Plants in Design
This was originally published on Native Plants & Wildlife Gardens.
This is the third post in a short series about the importance of plants in the arts. The first post was Plants in Poetry and looked at the various ways plants were used as inspiration, symbolism, morals and as an appreciation of nature. The second was Plants in Paintings:: Vincent van Gogh which discussed the importance of plants and nature to van Gogh’s work as well as his life. In addition to poetry and paintings, plants have played a significant role in design. Following are examples of the important role plants have played in two iconic companies.
Tiffany & Co. Glass
Louis Comfort Tiffany was heavily inspired by nature and that was reflected in his work, not only in subject matter, but in the use of colors. According to the Morse Museum of American Art, his “aesthetic was based on his conviction that nature should be the primary source of design inspiration. Intoxicated by color, he translated into glass the lush palette found in flowers and plants.” One of Tiffany’s best known glass are the flower lamps, many which are what is called ‘transition to flowers’. These lamps feature a globe-shaped shade with geometric patterns transitioning into flowers. Tiffany’s influence of nature didn’t stop at flowers as many of these lamps also feature wildlife including dragonflies, peacock feathers and even spider webs.
The Tiffany & Co. website describes the role of nature on the design of his glass.
With nature as his inspiration, and glass, colored gemstones and enamel as his primary tools, this skilled artisan created a world of beauty that has lost none of its ability to charm and fascinate. Mr. Tiffany embraced nature as a decorative theme with the same passion that drove the 19th-century industrialists to build railroads, factories and cities, which forever changed the landscape. To counter the dehumanizing effects of steel and concrete, Mr. Tiffany placed his stained-glass windows, glass domes and mosaics in building lobbies, banks, terminal waiting rooms, hospitals, department stores and hotels. He believed his luminous masterworks depicting lakes, hills and flower-filled gardens restored the human spirit and sustained the soul.
In addition to his glass, nature also influenced his jewelry collections and he used many plants in his designs including blackberry, grapes, wild carrot flowers and even dandelions. The gemstones and colors in the jewelry he chose were directly influenced by what he saw on his countryside walks. “A necklace of opals, gold and enamel designed in a grape motif recalled the arbors of New England in the fall.”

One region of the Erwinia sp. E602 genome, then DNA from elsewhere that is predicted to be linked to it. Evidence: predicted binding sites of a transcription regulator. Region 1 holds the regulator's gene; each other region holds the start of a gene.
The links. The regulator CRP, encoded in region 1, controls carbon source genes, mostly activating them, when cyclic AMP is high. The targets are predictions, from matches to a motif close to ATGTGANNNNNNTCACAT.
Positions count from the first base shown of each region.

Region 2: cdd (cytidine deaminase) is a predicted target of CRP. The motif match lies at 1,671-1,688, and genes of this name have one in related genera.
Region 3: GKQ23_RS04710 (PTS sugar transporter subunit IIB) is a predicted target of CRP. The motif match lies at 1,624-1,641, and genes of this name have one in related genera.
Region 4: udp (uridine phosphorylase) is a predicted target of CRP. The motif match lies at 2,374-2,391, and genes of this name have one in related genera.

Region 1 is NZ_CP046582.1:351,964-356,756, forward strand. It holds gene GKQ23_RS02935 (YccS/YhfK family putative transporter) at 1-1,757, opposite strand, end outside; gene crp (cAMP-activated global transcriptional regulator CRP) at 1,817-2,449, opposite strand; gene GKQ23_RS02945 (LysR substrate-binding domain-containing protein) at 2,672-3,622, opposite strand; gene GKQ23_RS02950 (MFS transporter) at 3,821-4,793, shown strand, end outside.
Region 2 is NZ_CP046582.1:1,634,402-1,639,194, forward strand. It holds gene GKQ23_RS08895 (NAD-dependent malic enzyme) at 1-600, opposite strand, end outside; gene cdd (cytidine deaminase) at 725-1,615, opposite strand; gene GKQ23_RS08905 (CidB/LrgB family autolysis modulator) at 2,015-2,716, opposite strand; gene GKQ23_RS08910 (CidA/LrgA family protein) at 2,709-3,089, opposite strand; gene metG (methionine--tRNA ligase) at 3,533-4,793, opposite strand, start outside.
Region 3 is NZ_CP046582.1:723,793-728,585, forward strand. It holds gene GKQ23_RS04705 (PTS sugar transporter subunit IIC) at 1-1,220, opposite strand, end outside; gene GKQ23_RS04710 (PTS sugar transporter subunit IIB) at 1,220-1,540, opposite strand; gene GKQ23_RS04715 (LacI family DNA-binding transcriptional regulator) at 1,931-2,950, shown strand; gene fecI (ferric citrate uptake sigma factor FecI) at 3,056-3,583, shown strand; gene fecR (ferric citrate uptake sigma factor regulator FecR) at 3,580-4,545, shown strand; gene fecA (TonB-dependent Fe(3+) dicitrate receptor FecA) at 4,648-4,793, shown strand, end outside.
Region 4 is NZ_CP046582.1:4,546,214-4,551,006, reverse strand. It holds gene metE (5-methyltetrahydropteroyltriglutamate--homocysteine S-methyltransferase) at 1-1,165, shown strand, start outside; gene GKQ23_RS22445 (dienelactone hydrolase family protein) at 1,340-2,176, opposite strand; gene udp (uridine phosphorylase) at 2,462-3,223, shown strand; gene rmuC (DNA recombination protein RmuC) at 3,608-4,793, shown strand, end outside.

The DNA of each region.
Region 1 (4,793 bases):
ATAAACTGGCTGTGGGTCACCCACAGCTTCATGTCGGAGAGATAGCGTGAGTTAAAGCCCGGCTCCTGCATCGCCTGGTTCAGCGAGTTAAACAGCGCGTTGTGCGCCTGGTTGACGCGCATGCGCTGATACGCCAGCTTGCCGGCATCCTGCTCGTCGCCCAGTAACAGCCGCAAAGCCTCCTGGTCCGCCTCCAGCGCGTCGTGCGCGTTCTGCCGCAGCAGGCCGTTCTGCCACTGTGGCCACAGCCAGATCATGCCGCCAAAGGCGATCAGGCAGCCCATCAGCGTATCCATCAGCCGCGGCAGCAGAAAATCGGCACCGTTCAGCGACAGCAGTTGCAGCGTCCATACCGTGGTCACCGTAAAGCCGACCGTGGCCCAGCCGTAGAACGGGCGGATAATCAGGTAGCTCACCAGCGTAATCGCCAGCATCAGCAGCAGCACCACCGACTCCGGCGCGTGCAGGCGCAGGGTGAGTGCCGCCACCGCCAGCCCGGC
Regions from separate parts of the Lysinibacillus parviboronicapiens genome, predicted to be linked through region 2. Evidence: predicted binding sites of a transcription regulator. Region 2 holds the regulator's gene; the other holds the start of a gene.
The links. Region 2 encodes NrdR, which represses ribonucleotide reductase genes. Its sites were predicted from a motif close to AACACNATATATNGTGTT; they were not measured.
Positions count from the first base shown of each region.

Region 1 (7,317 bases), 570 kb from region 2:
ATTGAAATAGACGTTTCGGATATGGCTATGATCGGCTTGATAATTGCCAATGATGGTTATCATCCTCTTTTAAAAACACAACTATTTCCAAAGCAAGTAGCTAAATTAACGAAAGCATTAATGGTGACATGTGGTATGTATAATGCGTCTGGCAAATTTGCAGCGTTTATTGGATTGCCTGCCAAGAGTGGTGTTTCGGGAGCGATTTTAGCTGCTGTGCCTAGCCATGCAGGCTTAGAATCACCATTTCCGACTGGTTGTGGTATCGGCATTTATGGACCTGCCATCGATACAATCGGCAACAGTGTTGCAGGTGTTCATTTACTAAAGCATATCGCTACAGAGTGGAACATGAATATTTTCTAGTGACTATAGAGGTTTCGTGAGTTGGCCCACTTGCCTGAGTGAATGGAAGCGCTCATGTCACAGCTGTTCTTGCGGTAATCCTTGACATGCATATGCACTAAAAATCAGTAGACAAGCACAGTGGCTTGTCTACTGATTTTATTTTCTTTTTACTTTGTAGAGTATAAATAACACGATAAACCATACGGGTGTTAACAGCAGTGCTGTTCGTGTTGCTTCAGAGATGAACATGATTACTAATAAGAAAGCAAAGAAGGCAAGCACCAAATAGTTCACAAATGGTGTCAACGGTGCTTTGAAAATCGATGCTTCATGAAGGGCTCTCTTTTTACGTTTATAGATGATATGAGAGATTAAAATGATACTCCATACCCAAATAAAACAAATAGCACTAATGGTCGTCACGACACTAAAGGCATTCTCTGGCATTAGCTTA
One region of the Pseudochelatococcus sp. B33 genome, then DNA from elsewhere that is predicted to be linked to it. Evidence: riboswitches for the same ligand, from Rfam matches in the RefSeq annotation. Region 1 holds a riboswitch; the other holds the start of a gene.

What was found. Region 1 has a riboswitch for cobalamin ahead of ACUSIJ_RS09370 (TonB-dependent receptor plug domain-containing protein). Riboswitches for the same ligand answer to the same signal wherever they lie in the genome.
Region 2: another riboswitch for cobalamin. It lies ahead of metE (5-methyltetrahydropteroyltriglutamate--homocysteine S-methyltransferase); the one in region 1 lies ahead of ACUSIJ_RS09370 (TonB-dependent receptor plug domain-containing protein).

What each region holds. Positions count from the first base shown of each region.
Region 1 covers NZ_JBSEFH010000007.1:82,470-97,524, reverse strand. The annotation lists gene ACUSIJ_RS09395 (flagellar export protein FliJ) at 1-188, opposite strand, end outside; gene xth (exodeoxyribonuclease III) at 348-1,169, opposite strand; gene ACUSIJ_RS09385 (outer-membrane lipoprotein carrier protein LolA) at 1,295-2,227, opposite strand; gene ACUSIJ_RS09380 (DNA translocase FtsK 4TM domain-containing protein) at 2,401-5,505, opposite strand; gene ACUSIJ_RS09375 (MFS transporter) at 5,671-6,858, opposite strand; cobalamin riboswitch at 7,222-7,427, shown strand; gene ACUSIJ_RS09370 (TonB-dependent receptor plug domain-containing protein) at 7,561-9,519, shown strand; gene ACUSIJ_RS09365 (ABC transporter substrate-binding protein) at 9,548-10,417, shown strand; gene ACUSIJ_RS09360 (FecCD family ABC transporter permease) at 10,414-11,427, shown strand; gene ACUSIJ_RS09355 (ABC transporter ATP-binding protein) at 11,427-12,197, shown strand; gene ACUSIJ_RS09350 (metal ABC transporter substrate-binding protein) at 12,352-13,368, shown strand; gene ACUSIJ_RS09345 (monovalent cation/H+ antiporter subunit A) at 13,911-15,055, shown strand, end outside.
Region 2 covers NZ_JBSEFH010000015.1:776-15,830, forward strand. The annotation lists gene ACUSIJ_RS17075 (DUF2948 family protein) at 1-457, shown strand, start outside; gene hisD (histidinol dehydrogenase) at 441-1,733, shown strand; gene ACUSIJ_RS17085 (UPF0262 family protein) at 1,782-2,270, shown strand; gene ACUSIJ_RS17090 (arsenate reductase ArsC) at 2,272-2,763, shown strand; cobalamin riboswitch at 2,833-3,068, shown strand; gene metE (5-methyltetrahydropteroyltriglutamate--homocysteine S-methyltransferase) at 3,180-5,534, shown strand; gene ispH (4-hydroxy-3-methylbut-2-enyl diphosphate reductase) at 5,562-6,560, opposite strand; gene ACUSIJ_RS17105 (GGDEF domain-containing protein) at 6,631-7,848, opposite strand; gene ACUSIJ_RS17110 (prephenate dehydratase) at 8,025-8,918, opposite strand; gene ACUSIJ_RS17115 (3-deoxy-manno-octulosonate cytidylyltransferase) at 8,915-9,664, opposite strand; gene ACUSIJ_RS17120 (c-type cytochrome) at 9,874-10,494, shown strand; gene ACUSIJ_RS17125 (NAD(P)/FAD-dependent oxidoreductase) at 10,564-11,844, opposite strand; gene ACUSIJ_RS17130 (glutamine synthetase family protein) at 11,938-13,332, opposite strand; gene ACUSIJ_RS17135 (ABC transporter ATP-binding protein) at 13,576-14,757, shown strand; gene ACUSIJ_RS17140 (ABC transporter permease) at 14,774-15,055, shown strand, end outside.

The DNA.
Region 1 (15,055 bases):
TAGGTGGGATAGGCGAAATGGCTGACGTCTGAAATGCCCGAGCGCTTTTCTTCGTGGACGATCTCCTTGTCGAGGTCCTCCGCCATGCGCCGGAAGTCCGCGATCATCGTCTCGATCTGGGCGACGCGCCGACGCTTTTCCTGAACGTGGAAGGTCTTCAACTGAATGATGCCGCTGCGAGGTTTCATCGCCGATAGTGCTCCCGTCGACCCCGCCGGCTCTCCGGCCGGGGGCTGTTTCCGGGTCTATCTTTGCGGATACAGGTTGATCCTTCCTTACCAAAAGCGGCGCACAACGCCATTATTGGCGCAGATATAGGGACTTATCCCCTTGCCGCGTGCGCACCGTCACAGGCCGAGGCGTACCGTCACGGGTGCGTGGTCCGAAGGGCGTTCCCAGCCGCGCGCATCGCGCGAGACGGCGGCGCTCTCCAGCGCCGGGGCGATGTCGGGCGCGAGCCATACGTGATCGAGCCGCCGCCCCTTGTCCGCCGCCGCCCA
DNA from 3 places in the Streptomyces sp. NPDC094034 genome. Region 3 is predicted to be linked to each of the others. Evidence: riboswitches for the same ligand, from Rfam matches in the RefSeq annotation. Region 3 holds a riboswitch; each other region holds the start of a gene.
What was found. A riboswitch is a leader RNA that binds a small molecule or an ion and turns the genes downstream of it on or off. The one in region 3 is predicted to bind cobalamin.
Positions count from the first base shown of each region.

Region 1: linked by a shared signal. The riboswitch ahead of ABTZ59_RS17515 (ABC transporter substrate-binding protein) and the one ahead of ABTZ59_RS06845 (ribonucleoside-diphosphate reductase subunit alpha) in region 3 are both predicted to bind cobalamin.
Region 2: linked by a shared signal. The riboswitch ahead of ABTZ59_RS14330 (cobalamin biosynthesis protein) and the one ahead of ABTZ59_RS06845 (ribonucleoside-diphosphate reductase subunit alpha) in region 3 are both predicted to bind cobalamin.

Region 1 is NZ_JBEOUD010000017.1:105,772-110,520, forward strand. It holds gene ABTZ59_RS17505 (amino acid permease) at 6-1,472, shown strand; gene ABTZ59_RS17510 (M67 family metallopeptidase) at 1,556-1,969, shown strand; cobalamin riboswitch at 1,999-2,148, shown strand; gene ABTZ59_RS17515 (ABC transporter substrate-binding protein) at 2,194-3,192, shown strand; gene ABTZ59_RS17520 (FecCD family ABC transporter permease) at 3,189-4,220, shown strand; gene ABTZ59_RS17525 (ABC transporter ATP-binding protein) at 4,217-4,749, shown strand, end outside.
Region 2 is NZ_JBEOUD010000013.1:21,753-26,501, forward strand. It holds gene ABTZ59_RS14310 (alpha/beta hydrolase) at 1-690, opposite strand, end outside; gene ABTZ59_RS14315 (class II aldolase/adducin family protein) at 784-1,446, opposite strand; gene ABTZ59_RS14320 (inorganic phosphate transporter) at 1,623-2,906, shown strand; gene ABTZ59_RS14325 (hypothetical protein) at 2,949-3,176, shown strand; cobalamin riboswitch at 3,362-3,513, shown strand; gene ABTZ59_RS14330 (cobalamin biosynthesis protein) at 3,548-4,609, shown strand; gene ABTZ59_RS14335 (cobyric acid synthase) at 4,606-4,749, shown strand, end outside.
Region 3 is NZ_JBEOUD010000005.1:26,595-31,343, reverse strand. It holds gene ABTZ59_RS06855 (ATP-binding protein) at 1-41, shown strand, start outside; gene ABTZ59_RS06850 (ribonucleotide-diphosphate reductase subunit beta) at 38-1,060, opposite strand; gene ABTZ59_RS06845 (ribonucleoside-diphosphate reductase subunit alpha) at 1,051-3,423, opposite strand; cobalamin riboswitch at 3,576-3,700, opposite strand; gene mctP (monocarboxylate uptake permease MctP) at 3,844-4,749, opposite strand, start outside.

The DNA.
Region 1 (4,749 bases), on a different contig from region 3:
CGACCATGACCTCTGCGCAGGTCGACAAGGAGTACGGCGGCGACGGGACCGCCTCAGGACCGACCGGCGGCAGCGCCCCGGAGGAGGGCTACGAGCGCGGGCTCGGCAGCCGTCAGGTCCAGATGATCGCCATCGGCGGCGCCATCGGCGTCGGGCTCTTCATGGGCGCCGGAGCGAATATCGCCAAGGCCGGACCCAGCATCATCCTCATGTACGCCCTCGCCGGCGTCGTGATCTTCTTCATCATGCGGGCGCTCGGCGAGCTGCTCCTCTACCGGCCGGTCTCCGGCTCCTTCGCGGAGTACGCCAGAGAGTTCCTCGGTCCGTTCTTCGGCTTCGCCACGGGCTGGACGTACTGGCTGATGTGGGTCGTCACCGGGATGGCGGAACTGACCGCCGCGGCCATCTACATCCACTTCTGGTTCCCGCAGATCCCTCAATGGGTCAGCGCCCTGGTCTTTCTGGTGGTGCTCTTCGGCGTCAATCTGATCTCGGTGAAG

It’s perhaps one of the most iconic prints in the textile world. Marimekko’s poppy design, or unikko print is the Finnish company’s unique creation. In addition to textiles, this pattern comes in many colors and can also be found as coasters, baby bottles, dishware, notebooks and placemats, in fact this pattern can be found in several places around my own home. Despite being the iconic imagery now associated with Marimekko, the design has an interesting history and had the owner had her way, it would never have been created. Armi Ratia declared there would be no floral designs in her company, but one of her designers, Maija Isola challenged the idea of being told what to do by creating the unikko design. It was instantly popular although it took awhile for such bold, bright designs to catch on in the 1950’s.
Due in part to Maija Isola and unikko, Marimekko has become a successful company owned and run by women. It was a mainly women run company even back in the 1950’s in a male dominated world. Today, Finland is a progressive country for gender equality being the first European country to allow women to vote and the last president was a woman.
Just as plants influenced great poets and classic painters, so they have influenced contemporary designs as well. Are there other design examples you can think of which feature iconic plant design?
Kelly has a certificate from the University of Washington in non-fiction writing. She continually takes classes and attends talks on various natural history topics. In 2009 she earned a bachelors degree in landscape architecture from the University of Oregon.
She's also an avid photographer focusing on the natural world.